WASHINGTON — It's getting dirty in election land. Last week, President Obama's campaign suggested Mitt Romney might be guilty of a felony for filing misleading papers with the Securities and Exchange Commission (a charge The Washington Post's "Fact Checker" column dismissed); and Romney's team aired a new ad portraying Obama as a liar. The candidates are orchestrating rival smear campaigns. Obama casts Romney as a wealthy, greedy, coldhearted investor who put profits over people and outsourced jobs. Romney's Obama is a power-hungry interventionist, whose meddling policies alienate business, slow the recovery and threaten Americans' freedom.
There are more charitable and revealing ways, I think, of contrasting the candidates than these partisan caricatures. I would call Obama a "distributionalist" and Romney an "expansionist."
By "distributionalist," I mean that Obama sees government as an instrument to promote economic and social justice by redistributing the bounty of a wealthy society. Economic growth is not ignored but tends to be taken for granted or treated as a less important priority. How else, for example, to explain Obama's decision to push the Affordable Care Act (the ACA or "Obamacare") — a huge new social program — in the midst of the deepest economic downturn since the Great Depression?
To Obama, government is the means to protect the weak and police the strong. It makes the system more responsible by regulating undesirable behavior (say, pollution or false advertising) and encouraging socially useful sectors (say, "green" energy). Government becomes the ultimate economic arbiter and an agent of the broad middle class against the narrow interests of the rich or corporations.
As an "expansionist," Romney sees higher economic growth as the solution to many of our pressing problems. It reduces poverty, raises Americans' sense of self-worth and soothes social conflicts. Overactive government weakens the economy by creating uncertainties and obstacles to investment and risk-taking. The emphasis on redistributing economic gain for the greater good sounds enlightened but becomes self-defeating by lowering economic growth.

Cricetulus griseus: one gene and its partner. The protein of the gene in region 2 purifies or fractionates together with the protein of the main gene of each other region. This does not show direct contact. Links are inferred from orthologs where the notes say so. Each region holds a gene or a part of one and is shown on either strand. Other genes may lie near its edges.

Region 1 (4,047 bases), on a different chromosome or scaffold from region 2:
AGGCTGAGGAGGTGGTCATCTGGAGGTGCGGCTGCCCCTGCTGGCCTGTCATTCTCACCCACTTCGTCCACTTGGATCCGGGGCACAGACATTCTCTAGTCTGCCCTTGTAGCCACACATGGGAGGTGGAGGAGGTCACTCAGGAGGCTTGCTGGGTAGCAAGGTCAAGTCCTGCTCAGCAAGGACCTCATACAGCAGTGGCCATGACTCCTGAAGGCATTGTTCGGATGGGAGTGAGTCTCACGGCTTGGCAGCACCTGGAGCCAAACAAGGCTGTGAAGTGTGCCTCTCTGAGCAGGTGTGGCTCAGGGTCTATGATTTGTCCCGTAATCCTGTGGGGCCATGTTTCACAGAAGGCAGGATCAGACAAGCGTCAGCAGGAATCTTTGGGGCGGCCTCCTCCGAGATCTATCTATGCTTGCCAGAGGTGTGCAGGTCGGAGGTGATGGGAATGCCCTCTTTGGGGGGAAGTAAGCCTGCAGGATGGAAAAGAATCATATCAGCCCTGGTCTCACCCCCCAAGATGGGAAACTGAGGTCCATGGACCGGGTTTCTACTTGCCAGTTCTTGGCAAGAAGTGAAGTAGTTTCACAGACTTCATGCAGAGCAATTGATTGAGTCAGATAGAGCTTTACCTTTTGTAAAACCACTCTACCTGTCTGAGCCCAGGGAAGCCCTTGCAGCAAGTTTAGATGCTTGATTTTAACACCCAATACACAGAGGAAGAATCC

Nor is it just the rich against the rest, in Romney's view. The losers in a slow-growing economy include the unemployed — especially the young — along with stressed state and local governments and families whose savings have been depleted. Big budget deficits, one consequence of slow growth, squeeze many government programs. Only by lowering tax rates and reducing regulation can we revive economic growth.
Let it be said that, in practice, these views are not mutually exclusive. Of course, Democrats prefer higher economic growth; Republicans won't eliminate all taxes or regulations. Campaign rhetoric exaggerates differences. Still, the contrasts are genuine.
What they have in common, I think, is nostalgia.
Obama practices a cheap populism. He seems to presume that the complexities of the ACA and his repeated attacks on business (on oil companies, insurance companies, banks, hedge funds, private-equity funds and "the rich" in general) have no effect on the climate for investment or job creation. This is dubious. His distributionalism has consequences. True, Obama inherited a dismal economy and massive job loss; but the fact that the recovery has weakened while unemployment remains high cannot be divorced from the mistrust he's engendered in the business community.
As for Romney, his emphasis on higher economic growth, though desirable, is no panacea. Even were he to succeed, growth rates almost certainly won't regain previous levels for a simple reason: an aging society. There will be more retirees and fewer new workers. Romney can't change that. And even faster economic growth will leave massive budget deficits, which reflect a vast gap — also driven by aging and high health costs — between future spending commitments and taxes. Tax rates can be cut; but any revenue loss would need to be offset by ending tax breaks.
The media campaigns that Obama and Romney are waging against each other are politically unsurprising. Victory awaits the side that can convince the most uncommitted voters that the other guy is a louse. The nostalgic lapse of Democrats into social protectors and Republicans into tax cutters is equally understandable. The roles are familiar and satisfying. The trouble is that they've been overtaken by reality. Yesterday's stereotypes won't solve today's problems.
A central issue for November's winner will be to bridge the gap between government's spending commitments and its tax resources — and to do so in a way that does not so jolt the economy that its feeble performance deteriorates further; or, alternatively, so shocks public opinion that it creates a backlash and collapses. This is the real but ignored challenge: to redefine government in a way that is economically viable and politically acceptable. To the extent that the presidential campaign might clarify choices or encourage a consensus, it is (so far) being squandered.
Robert J. Samuelson is a Washington Post columnist.
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